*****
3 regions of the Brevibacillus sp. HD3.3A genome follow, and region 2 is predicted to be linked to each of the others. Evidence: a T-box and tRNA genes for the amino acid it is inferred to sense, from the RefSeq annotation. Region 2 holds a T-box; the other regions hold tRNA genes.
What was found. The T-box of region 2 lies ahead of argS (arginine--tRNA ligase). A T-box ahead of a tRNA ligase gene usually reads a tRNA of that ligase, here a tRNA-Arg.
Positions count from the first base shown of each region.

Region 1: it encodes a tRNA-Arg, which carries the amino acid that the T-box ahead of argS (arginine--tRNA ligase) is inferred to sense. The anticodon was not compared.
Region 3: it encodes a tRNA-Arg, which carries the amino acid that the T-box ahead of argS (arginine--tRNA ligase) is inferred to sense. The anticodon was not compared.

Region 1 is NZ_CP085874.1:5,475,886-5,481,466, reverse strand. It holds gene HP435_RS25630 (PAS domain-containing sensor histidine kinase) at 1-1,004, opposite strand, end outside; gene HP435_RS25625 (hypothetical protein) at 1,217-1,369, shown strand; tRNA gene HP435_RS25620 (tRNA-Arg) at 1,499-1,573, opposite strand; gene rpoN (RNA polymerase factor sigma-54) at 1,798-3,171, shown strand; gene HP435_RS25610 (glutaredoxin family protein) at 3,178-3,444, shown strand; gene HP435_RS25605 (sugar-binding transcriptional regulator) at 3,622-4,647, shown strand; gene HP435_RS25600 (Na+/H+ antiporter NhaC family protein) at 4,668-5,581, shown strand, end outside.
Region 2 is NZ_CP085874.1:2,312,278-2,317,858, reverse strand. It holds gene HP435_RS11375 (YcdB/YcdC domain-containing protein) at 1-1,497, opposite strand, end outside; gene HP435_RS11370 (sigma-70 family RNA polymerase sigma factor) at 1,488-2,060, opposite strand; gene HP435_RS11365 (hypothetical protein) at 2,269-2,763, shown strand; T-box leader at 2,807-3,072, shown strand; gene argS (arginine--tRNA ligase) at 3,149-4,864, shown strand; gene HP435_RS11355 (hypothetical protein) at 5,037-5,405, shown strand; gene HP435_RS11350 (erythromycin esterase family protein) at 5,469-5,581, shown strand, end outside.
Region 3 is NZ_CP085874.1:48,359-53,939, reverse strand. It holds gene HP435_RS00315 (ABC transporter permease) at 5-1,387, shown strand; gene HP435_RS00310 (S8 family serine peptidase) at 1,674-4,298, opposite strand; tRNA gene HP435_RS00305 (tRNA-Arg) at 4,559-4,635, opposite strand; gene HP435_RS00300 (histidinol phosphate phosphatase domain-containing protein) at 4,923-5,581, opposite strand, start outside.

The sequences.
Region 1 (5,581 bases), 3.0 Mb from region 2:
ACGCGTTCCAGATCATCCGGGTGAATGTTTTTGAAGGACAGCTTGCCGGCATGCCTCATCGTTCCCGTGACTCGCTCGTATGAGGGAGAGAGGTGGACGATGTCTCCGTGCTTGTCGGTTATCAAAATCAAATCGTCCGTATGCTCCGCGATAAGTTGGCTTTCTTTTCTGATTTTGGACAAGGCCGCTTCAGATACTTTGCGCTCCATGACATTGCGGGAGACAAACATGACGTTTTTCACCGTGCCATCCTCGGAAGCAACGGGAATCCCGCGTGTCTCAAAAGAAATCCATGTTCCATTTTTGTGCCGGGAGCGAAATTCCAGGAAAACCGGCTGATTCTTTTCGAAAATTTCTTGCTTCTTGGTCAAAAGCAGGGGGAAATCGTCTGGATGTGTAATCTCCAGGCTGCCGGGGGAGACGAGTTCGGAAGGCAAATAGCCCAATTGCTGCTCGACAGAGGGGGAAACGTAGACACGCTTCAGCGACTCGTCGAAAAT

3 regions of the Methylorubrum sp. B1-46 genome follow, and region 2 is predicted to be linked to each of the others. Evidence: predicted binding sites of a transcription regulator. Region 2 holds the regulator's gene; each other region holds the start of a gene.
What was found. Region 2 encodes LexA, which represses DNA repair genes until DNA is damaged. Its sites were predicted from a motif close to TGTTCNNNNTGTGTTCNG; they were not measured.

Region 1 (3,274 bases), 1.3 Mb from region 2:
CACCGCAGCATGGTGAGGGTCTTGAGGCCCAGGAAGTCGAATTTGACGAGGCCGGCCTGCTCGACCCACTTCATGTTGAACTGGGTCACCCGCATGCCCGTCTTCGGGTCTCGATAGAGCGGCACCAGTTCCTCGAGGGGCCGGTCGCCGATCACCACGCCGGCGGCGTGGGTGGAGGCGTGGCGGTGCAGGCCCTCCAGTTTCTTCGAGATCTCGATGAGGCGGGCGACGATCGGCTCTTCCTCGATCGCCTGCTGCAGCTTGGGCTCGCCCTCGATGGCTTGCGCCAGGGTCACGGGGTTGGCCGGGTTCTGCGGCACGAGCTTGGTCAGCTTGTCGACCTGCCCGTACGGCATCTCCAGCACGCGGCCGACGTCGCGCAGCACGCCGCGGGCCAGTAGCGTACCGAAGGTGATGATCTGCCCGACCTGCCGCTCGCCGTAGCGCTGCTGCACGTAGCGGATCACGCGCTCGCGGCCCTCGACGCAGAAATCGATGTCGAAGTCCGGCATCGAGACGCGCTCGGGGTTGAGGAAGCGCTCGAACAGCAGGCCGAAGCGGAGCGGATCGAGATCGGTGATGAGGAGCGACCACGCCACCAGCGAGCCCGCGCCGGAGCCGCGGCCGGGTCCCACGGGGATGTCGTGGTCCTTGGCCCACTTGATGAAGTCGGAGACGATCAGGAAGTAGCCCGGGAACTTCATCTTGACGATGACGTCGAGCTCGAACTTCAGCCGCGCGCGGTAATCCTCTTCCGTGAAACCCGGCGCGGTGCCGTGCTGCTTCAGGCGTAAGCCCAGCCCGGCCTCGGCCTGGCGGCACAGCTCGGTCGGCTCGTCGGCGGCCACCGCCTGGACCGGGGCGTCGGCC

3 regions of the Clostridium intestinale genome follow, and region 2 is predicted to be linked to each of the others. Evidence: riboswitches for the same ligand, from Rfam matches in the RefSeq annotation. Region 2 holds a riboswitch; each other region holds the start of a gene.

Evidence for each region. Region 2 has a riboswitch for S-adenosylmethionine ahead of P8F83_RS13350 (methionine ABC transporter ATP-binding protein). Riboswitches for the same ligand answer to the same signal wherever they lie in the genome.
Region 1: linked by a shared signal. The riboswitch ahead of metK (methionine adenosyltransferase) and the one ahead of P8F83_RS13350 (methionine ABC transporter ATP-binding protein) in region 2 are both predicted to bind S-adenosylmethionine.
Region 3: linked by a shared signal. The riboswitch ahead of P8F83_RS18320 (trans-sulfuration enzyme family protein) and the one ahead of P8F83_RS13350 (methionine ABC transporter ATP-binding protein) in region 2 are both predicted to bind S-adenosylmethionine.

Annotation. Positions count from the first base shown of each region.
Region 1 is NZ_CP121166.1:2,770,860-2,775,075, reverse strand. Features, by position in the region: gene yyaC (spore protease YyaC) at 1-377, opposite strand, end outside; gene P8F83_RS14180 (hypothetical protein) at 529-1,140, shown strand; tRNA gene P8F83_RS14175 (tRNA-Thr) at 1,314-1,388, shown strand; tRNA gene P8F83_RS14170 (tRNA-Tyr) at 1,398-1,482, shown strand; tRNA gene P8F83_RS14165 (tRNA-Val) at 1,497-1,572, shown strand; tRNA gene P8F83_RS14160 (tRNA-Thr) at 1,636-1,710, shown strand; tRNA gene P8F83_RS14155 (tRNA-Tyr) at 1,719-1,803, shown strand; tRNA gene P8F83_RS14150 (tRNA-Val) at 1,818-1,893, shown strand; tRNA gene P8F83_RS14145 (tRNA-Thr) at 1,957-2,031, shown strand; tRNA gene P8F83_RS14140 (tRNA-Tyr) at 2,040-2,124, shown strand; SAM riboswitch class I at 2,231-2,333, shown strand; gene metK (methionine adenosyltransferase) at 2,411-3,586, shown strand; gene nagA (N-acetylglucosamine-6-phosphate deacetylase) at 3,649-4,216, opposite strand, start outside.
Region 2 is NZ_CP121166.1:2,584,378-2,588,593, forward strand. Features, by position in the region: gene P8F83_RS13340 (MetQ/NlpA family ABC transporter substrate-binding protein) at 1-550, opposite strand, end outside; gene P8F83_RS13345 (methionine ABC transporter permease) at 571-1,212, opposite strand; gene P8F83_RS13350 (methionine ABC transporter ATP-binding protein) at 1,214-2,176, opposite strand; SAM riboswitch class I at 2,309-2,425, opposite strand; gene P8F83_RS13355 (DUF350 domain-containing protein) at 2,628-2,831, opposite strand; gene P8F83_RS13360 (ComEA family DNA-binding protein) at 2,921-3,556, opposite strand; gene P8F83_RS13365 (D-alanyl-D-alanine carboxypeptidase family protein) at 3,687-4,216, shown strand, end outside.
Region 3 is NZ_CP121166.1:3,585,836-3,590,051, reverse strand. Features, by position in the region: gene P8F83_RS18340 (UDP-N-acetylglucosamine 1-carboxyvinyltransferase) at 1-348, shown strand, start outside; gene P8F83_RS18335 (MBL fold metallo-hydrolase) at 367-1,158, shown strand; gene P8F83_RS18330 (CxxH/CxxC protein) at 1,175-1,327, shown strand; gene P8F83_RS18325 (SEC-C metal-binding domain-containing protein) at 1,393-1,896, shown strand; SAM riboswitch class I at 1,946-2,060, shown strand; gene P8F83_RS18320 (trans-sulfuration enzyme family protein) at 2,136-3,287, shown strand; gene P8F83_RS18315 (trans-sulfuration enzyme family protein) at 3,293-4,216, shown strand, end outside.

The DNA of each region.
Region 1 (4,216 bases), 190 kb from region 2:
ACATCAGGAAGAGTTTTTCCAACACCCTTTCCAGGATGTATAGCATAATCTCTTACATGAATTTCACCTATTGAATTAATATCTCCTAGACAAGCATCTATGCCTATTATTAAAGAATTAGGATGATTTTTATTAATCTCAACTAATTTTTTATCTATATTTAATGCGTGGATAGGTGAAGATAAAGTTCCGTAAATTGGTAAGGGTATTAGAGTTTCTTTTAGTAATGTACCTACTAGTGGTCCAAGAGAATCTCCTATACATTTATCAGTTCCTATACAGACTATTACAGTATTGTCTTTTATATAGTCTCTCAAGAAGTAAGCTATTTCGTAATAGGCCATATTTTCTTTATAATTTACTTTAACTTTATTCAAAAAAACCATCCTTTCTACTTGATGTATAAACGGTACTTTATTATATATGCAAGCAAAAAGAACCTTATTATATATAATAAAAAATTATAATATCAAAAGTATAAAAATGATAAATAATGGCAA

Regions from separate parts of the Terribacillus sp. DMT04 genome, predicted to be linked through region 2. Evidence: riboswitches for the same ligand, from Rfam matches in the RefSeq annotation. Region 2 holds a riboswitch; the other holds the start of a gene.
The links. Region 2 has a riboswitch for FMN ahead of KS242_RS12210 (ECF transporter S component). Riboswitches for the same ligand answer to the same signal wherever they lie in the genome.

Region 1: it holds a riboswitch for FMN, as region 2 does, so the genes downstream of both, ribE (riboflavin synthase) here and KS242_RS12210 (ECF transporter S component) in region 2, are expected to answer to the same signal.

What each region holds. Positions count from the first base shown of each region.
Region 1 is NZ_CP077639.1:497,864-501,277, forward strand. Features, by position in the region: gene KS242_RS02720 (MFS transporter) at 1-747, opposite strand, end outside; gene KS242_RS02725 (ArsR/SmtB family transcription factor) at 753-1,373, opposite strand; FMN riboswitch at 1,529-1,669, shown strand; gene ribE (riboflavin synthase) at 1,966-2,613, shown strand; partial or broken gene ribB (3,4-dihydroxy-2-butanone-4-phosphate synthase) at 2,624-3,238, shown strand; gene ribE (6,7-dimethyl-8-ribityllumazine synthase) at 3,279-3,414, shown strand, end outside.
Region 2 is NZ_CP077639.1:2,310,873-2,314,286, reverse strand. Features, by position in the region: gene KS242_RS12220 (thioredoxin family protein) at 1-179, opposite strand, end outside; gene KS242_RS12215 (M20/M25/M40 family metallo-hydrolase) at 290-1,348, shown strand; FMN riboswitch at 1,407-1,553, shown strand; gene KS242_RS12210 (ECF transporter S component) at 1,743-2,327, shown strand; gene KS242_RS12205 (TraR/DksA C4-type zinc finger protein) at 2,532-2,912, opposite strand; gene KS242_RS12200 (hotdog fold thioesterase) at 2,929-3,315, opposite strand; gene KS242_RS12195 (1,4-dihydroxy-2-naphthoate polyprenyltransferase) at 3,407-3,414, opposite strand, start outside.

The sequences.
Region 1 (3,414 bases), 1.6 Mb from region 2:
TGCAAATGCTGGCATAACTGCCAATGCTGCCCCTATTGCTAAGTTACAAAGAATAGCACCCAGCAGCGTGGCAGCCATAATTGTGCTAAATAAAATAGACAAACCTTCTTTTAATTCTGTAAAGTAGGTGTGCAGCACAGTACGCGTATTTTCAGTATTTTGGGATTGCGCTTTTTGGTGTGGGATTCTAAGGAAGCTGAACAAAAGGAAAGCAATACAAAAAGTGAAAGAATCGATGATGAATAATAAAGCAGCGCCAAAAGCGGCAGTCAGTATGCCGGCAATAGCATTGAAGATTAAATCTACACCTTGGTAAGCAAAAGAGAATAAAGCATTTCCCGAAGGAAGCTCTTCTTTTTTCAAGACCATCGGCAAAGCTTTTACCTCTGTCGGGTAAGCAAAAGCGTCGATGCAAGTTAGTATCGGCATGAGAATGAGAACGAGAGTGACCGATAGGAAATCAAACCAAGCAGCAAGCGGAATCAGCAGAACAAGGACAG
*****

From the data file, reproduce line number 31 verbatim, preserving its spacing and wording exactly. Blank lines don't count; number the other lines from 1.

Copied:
Region 1 is NZ_CP077639.1:497,864-501,277, forward strand. Features, by position in the region: gene KS242_RS02720 (MFS transporter) at 1-747, opposite strand, end outside; gene KS242_RS02725 (ArsR/SmtB family transcription factor) at 753-1,373, opposite strand; FMN riboswitch at 1,529-1,669, shown strand; gene ribE (riboflavin synthase) at 1,966-2,613, shown strand; partial or broken gene ribB (3,4-dihydroxy-2-butanone-4-phosphate synthase) at 2,624-3,238, shown strand; gene ribE (6,7-dimethyl-8-ribityllumazine synthase) at 3,279-3,414, shown strand, end outside.